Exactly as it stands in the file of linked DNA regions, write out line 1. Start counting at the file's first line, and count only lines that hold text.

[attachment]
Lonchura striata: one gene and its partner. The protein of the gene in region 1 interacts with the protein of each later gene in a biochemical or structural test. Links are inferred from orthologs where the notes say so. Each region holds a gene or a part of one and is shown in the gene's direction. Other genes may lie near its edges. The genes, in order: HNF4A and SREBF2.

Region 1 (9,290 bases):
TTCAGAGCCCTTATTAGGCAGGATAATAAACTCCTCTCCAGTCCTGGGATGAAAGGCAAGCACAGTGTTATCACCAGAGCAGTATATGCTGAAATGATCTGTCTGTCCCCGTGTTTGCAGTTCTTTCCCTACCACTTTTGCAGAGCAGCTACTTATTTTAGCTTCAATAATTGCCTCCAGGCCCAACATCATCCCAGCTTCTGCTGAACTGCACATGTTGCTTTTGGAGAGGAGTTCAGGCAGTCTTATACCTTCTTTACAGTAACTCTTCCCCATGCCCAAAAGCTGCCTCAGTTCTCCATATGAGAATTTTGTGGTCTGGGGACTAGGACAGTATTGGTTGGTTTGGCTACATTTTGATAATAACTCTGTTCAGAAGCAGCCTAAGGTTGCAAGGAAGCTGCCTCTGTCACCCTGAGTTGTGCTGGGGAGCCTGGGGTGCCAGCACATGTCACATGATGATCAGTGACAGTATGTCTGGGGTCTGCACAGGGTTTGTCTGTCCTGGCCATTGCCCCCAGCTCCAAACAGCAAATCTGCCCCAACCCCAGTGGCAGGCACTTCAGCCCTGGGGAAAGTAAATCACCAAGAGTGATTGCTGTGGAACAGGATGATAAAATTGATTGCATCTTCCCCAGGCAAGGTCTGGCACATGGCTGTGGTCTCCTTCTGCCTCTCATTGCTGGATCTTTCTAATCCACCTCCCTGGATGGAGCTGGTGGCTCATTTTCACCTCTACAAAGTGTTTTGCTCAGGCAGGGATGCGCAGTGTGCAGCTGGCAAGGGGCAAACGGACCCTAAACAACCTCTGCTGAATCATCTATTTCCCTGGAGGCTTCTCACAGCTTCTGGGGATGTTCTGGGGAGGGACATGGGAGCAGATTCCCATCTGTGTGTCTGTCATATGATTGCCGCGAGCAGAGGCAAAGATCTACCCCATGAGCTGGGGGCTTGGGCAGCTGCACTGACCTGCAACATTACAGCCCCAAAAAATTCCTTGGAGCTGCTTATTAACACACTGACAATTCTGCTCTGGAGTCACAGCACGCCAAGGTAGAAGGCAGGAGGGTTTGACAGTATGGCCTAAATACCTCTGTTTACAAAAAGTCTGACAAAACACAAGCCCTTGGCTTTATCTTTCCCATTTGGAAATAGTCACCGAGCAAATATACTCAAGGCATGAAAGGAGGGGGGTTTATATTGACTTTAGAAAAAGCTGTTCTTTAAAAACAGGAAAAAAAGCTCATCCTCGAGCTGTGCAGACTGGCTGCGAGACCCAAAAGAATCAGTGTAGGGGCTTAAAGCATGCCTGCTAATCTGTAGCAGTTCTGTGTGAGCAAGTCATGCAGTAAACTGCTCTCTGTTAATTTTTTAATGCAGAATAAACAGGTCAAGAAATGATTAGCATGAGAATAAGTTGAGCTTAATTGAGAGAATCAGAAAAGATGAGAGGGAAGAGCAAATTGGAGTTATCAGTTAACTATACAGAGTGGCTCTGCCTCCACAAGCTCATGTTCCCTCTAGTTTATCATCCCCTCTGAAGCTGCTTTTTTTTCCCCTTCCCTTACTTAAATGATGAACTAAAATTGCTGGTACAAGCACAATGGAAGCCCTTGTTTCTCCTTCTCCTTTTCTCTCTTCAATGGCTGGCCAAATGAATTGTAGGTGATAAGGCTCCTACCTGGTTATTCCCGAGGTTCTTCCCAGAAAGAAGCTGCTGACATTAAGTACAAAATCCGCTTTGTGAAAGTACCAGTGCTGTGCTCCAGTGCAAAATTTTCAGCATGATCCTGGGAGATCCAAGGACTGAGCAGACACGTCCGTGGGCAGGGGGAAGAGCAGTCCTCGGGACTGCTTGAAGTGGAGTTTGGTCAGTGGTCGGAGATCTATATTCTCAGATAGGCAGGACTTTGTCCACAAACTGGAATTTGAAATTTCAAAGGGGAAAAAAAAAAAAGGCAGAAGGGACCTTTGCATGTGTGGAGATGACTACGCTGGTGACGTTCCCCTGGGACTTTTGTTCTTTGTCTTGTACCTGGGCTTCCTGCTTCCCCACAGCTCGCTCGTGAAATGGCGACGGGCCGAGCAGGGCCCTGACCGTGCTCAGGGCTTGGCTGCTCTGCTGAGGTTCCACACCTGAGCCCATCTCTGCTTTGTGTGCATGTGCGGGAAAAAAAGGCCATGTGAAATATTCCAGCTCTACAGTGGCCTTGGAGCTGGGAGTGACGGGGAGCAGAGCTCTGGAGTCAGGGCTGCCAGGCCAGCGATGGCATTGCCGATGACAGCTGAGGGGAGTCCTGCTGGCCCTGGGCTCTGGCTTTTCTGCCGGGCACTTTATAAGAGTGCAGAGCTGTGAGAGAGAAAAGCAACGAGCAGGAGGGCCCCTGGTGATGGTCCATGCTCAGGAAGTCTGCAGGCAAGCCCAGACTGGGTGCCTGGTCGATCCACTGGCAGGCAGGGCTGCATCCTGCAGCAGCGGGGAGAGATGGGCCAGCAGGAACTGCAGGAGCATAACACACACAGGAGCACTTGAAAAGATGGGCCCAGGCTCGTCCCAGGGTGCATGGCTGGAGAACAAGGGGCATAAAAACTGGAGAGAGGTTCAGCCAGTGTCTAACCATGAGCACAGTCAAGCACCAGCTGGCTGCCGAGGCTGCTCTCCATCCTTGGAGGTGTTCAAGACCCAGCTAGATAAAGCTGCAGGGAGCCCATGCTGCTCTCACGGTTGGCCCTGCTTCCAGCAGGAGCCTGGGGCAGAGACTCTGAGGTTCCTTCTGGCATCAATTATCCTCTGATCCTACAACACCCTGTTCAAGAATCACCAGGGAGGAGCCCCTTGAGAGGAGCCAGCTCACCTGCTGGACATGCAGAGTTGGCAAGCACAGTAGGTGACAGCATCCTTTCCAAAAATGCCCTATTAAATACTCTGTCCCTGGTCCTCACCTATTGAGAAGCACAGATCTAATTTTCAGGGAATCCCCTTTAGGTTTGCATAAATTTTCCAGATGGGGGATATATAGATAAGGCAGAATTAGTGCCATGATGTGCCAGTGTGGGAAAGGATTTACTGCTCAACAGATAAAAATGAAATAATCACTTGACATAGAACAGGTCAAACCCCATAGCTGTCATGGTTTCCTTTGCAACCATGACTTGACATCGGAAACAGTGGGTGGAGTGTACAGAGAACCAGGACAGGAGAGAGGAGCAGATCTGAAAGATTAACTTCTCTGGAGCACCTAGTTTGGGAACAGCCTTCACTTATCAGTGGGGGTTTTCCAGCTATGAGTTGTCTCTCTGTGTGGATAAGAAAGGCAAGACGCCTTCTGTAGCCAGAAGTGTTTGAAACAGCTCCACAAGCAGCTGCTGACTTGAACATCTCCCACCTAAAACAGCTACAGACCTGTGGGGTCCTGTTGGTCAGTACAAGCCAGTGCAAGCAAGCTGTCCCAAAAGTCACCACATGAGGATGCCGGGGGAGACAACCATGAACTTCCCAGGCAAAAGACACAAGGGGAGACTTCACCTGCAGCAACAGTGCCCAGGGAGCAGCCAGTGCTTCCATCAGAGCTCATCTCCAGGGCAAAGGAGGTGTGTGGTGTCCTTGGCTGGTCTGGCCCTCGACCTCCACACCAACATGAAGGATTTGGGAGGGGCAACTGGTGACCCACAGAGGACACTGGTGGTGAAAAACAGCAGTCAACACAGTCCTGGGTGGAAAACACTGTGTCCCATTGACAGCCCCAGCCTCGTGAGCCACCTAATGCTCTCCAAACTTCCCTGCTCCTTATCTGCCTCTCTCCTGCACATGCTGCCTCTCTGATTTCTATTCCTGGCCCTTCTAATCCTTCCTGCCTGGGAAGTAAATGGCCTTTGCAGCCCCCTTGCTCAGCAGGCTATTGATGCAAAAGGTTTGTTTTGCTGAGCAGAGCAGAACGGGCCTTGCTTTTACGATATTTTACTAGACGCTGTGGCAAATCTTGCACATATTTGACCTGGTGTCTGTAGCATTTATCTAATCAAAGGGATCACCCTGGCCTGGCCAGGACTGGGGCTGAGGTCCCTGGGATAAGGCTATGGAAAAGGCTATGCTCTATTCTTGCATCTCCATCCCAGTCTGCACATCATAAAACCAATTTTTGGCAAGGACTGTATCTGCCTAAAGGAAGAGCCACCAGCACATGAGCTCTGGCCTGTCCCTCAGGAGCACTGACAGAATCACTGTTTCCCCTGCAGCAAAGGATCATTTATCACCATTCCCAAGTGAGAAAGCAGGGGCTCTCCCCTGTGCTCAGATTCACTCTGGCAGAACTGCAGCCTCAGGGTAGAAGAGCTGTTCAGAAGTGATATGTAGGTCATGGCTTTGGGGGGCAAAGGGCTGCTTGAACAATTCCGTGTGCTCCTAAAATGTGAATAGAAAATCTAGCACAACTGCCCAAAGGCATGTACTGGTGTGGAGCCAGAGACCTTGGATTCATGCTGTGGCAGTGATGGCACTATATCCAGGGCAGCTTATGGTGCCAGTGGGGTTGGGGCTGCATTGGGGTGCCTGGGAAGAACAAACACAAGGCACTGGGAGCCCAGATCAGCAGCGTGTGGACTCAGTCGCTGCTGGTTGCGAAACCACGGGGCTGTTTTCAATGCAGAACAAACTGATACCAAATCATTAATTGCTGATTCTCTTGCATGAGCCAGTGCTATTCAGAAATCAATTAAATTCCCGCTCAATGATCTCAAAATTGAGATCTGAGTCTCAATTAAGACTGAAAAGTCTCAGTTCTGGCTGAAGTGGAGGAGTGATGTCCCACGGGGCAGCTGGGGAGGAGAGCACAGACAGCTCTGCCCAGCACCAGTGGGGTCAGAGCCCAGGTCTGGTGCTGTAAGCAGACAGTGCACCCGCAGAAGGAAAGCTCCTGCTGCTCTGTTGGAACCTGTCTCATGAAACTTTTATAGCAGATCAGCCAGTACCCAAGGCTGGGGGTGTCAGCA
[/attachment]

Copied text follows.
Lonchura striata: one gene and its partner. The protein of the gene in region 1 interacts with the protein of each later gene in a biochemical or structural test. Links are inferred from orthologs where the notes say so. Each region holds a gene or a part of one and is shown in the gene's direction. Other genes may lie near its edges. The genes, in order: HNF4A and SREBF2.